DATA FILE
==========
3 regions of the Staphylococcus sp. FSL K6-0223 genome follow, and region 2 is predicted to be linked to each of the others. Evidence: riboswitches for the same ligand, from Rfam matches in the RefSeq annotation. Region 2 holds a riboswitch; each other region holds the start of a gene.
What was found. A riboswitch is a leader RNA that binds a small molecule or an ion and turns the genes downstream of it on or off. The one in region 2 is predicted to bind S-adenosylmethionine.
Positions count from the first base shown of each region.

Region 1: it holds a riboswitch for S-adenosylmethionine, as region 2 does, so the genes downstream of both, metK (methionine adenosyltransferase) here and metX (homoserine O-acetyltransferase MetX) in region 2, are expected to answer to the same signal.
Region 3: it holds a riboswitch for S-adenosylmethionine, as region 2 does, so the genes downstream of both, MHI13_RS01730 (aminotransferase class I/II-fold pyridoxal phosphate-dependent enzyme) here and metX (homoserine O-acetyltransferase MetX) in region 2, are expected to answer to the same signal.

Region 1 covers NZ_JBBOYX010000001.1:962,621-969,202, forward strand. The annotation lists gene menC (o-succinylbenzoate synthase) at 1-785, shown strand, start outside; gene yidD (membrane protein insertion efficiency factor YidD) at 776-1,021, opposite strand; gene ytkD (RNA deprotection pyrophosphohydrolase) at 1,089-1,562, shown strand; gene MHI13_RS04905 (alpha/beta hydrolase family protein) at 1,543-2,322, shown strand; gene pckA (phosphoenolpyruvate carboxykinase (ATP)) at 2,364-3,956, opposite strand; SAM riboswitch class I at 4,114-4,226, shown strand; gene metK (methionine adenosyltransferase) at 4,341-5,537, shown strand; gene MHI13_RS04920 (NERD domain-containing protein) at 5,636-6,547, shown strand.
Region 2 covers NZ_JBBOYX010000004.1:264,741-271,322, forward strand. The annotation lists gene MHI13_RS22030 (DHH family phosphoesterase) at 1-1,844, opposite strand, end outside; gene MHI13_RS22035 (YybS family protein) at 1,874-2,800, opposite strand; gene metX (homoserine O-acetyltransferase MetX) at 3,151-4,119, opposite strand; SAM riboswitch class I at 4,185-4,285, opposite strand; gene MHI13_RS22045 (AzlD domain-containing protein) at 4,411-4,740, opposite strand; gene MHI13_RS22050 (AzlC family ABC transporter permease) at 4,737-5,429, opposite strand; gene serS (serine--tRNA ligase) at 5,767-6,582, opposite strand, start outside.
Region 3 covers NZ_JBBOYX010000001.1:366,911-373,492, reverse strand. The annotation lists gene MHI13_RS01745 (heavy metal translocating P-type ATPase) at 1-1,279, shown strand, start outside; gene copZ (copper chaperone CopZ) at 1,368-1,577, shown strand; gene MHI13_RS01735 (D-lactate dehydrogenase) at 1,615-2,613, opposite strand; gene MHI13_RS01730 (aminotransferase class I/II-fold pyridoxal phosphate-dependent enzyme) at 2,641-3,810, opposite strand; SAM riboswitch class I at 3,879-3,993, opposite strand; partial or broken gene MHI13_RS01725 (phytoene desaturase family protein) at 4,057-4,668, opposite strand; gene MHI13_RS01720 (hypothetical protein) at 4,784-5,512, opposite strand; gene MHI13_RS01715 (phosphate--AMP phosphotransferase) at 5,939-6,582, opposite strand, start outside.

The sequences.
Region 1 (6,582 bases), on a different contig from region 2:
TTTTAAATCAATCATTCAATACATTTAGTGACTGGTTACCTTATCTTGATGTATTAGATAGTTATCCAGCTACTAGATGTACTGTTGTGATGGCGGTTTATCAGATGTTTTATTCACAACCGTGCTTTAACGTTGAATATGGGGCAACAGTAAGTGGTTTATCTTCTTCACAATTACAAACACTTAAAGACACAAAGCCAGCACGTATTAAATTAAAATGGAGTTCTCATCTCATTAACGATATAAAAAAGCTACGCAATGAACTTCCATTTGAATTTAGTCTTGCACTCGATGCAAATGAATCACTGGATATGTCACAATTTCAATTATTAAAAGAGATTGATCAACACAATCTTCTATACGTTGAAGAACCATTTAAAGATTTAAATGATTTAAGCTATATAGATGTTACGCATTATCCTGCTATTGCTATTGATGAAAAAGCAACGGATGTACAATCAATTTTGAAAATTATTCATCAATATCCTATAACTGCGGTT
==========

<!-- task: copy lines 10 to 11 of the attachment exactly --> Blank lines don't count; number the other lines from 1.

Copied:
Region 1 (6,582 bases), on a different contig from region 2:
TTTTAAATCAATCATTCAATACATTTAGTGACTGGTTACCTTATCTTGATGTATTAGATAGTTATCCAGCTACTAGATGTACTGTTGTGATGGCGGTTTATCAGATGTTTTATTCACAACCGTGCTTTAACGTTGAATATGGGGCAACAGTAAGTGGTTTATCTTCTTCACAATTACAAACACTTAAAGACACAAAGCCAGCACGTATTAAATTAAAATGGAGTTCTCATCTCATTAACGATATAAAAAAGCTACGCAATGAACTTCCATTTGAATTTAGTCTTGCACTCGATGCAAATGAATCACTGGATATGTCACAATTTCAATTATTAAAAGAGATTGATCAACACAATCTTCTATACGTTGAAGAACCATTTAAAGATTTAAATGATTTAAGCTATATAGATGTTACGCATTATCCTGCTATTGCTATTGATGAAAAAGCAACGGATGTACAATCAATTTTGAAAATTATTCATCAATATCCTATAACTGCGGTT